By Phillip de Witt Wijnen, Economics Editor NRC Handelsblad, Sat. 14 June 2014
Gerrit Zalm was right. Back in the summer of 1999 when Secretary of State, Willem Vermeend, showed him the new tax reforms, Zalm, then Minister of Finance, thought that it was a good plan but he said, “You need to choose another title.” Vermeend had chosen the title: A Tax Plan for the 21st Century. “There’ll be other reforms after this” said the Minister. Vermeend still laughs about that. “Yes, I may have been a little ambitious. Gerrit brought me back down to earth.” Vermeend did eventually present the plan to the Dutch Parliament, but under the title: A Tax Plan for 2001”, named after the year in which it was implemented.
And now, 15 years later, it’s lying on the cutting block. Vermeend’s tax plan with its three key points: lower taxes, fewer tax deductions and a fixed wealth dividend of 4% is in dire need of reform. The former Secretary of State admits that shortly after the new plan was implemented, it was propped full of exemptions, deductions and other fiscal options. The Chamber wanted a tax law for every social problem. Vermeend himself had, by this time, moved on to the Ministry of Social Affairs where he became the Minister.
One of Vermeend’s successors, Eric Wiebes (Liberal Party) is busy putting together a new tax plan. He had originally promised to have an official cabinet reaction to the Van Dijkhuizen Commission Report before the summer. This commission proposed, at the request of the cabinet, far-reaching proposals for tax reform. The leader of the commission was Zalm’s current fellow member of the ABN Amro Bank Board of Directors, Kees van Dijkhuizen. Since then, Wiebes has said he will only be able to present the cabinet’s reaction after the summer. The material is complex and the effects on consumer spending are unclear. The preliminary reactions of the Dutch government coalition parties show how politically charged the discussion is – the Liberals want fewer taxes and the Labor Party wants to tax the rich more heavily.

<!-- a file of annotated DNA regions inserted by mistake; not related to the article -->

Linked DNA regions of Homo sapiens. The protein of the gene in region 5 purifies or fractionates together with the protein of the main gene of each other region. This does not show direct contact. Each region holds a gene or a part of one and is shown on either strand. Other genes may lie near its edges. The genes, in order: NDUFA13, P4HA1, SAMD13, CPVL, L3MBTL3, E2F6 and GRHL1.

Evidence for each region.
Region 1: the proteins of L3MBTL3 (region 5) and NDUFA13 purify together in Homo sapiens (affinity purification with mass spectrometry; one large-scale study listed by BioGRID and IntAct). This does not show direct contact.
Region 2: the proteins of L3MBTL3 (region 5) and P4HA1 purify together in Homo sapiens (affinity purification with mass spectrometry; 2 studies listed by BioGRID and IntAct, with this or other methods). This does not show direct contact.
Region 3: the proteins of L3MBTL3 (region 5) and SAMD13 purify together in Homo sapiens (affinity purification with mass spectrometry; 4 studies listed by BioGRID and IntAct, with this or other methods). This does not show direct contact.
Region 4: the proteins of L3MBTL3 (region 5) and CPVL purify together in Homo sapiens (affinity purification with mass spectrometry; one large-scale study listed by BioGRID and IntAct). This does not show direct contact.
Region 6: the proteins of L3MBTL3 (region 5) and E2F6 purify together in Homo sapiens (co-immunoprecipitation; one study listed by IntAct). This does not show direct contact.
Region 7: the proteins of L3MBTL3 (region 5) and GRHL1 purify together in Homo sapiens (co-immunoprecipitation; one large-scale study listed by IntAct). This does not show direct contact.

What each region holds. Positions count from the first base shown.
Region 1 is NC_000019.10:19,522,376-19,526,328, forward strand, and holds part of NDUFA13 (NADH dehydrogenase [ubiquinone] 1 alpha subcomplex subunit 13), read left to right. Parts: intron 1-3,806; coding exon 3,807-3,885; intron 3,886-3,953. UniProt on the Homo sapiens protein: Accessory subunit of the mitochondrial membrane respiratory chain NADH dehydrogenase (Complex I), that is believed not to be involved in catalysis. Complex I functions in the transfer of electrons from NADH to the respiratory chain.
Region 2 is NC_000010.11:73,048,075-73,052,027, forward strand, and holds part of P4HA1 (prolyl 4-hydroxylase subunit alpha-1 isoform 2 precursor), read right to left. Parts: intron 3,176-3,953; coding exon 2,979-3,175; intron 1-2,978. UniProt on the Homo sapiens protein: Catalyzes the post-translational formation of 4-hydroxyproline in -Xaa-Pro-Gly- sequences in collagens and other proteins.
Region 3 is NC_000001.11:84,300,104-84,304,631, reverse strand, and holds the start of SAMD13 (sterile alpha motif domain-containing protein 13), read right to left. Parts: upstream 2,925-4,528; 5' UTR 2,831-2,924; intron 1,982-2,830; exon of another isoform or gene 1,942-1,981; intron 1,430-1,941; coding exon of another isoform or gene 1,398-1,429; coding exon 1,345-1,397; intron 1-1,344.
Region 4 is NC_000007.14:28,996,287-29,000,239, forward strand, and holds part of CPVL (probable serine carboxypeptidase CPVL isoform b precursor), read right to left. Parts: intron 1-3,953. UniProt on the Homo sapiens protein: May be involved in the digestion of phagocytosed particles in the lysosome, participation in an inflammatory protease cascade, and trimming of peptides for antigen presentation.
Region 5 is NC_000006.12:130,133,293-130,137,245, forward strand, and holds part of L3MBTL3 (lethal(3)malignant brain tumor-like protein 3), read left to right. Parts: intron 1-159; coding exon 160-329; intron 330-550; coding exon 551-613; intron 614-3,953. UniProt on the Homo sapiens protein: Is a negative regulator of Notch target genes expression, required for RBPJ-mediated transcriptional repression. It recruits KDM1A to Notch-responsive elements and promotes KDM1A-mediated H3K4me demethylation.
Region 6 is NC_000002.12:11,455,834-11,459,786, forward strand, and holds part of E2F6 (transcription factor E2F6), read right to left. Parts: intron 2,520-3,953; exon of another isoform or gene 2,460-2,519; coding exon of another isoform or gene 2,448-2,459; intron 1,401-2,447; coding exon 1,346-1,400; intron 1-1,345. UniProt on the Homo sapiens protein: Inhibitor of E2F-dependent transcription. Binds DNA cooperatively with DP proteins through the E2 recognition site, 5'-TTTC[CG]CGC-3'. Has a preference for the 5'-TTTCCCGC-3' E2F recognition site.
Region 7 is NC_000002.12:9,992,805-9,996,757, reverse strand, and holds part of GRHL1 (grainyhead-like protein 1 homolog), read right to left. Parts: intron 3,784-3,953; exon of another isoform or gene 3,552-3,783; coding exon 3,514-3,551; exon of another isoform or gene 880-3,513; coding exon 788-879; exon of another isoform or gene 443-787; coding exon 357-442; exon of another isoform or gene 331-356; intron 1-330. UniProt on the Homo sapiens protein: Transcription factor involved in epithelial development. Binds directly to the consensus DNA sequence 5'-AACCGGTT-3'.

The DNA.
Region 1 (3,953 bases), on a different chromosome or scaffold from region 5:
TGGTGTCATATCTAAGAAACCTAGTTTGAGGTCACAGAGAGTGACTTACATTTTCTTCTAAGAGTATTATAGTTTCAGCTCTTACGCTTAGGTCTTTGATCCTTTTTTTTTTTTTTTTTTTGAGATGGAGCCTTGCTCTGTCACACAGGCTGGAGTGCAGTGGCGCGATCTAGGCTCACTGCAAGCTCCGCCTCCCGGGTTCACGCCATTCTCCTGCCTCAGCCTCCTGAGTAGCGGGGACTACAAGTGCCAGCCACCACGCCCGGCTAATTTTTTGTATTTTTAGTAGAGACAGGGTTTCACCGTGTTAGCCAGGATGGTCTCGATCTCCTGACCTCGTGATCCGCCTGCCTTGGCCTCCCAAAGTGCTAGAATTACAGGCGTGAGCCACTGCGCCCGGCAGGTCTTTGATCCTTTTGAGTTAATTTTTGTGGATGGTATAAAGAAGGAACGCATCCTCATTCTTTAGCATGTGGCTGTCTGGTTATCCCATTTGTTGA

Willem Vermeend, currently Honorary Professor of Economics and Internet Business at the Maastricht School of Management, internet entrepreneur, advisor and member of several boards, still follows the developments around tax reform in The Hague with interest. He’s got serious doubts about the new reforms.
The new tax plan …
It’s going to fail!
What do you mean?
Really, it’s not going to work. It can only work if you pump a lot of money into it. Van Dijkhuizen’s recommendations are budget-neutral at the request of the cabinet. He takes away a billion here and adds it to something else over there. If you really want a new tax plan to stimulate the economy and create jobs then you’re going to need – I’ve calculated it – at least five billion Euros. Without this investment Wiebes can forget it.
How should it be spent?
You need to use all of the five billion to lower labor costs. Then companies will start to hire people again. That creates jobs.